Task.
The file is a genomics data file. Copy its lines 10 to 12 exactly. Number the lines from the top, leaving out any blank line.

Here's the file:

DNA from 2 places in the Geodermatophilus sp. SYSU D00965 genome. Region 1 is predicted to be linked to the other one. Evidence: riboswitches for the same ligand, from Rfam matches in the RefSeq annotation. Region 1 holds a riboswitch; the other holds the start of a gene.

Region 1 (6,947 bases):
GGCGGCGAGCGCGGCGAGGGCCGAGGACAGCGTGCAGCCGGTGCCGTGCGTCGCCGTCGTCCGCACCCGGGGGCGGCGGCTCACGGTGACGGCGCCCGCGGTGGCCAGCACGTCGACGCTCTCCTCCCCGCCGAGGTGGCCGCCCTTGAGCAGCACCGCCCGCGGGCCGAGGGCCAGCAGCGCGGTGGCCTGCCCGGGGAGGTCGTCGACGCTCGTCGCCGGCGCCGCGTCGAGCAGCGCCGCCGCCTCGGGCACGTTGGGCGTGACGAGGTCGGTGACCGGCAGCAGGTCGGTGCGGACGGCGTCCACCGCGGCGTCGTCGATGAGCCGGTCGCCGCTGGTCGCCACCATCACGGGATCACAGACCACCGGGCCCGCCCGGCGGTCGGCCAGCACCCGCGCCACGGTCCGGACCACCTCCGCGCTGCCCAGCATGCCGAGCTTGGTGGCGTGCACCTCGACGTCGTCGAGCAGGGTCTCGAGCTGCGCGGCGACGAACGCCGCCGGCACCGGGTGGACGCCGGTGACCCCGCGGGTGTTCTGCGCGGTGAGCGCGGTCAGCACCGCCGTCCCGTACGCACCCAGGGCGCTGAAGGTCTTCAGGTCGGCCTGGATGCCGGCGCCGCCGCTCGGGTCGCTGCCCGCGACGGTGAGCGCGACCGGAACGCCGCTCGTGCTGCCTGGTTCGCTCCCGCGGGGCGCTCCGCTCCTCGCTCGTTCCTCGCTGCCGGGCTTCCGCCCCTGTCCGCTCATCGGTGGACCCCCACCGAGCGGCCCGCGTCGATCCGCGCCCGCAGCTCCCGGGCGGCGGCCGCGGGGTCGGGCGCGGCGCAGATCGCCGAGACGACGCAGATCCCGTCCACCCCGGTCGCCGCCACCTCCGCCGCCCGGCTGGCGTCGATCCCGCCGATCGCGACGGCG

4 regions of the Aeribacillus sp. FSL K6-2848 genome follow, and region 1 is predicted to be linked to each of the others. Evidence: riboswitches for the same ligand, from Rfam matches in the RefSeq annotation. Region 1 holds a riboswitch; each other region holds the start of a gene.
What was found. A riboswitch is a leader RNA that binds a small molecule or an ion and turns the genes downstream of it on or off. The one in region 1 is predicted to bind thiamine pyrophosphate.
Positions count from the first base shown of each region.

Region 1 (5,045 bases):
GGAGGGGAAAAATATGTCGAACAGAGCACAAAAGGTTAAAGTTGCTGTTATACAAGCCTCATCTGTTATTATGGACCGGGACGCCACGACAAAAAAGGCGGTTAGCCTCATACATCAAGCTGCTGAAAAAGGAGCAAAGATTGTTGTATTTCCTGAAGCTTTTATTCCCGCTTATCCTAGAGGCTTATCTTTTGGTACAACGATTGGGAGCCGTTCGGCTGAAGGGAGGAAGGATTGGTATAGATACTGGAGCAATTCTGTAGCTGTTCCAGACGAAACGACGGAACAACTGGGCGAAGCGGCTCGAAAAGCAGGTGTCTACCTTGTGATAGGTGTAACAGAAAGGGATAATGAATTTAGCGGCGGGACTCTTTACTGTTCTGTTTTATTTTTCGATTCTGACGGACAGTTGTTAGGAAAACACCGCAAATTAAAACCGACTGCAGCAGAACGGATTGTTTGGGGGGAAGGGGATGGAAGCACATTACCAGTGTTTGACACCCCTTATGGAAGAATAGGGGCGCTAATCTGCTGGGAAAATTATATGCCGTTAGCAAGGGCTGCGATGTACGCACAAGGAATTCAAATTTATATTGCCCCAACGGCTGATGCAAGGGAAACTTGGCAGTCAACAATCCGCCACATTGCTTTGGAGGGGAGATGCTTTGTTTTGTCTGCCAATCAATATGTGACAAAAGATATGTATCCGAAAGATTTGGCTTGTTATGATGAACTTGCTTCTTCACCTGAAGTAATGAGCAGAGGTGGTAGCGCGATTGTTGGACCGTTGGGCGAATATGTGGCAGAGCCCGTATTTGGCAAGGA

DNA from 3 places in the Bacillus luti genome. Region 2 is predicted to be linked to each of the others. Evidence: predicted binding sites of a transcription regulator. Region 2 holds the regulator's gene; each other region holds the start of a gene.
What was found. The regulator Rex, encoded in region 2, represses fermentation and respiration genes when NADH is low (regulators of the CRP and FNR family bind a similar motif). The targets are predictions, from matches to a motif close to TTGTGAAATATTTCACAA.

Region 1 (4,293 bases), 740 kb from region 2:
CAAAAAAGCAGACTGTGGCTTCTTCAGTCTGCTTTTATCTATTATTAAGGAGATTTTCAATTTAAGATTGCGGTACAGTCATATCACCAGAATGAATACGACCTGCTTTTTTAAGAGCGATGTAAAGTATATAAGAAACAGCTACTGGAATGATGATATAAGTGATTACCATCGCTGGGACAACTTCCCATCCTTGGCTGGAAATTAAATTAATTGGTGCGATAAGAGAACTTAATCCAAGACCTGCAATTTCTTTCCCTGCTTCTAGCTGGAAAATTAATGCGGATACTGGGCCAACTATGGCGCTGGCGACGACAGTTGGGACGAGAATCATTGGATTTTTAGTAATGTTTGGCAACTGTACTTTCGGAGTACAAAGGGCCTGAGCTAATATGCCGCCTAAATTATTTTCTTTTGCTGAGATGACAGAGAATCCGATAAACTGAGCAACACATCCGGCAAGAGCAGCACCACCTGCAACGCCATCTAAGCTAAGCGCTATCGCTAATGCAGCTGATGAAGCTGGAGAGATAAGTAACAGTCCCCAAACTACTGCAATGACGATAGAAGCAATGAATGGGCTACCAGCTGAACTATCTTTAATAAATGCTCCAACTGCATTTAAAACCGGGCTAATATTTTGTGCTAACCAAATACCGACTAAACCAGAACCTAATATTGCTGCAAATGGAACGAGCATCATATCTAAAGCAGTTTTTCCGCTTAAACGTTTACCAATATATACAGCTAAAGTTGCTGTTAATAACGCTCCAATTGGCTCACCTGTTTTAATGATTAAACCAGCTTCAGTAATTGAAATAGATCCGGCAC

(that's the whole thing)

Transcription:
What was found. The regulator Rex, encoded in region 2, represses fermentation and respiration genes when NADH is low (regulators of the CRP and FNR family bind a similar motif). The targets are predictions, from matches to a motif close to TTGTGAAATATTTCACAA.

Region 1 (4,293 bases), 740 kb from region 2:
CAAAAAAGCAGACTGTGGCTTCTTCAGTCTGCTTTTATCTATTATTAAGGAGATTTTCAATTTAAGATTGCGGTACAGTCATATCACCAGAATGAATACGACCTGCTTTTTTAAGAGCGATGTAAAGTATATAAGAAACAGCTACTGGAATGATGATATAAGTGATTACCATCGCTGGGACAACTTCCCATCCTTGGCTGGAAATTAAATTAATTGGTGCGATAAGAGAACTTAATCCAAGACCTGCAATTTCTTTCCCTGCTTCTAGCTGGAAAATTAATGCGGATACTGGGCCAACTATGGCGCTGGCGACGACAGTTGGGACGAGAATCATTGGATTTTTAGTAATGTTTGGCAACTGTACTTTCGGAGTACAAAGGGCCTGAGCTAATATGCCGCCTAAATTATTTTCTTTTGCTGAGATGACAGAGAATCCGATAAACTGAGCAACACATCCGGCAAGAGCAGCACCACCTGCAACGCCATCTAAGCTAAGCGCTATCGCTAATGCAGCTGATGAAGCTGGAGAGATAAGTAACAGTCCCCAAACTACTGCAATGACGATAGAAGCAATGAATGGGCTACCAGCTGAACTATCTTTAATAAATGCTCCAACTGCATTTAAAACCGGGCTAATATTTTGTGCTAACCAAATACCGACTAAACCAGAACCTAATATTGCTGCAAATGGAACGAGCATCATATCTAAAGCAGTTTTTCCGCTTAAACGTTTACCAATATATACAGCTAAAGTTGCTGTTAATAACGCTCCAATTGGCTCACCTGTTTTAATGATTAAACCAGCTTCAGTAATTGAAATAGATCCGGCAC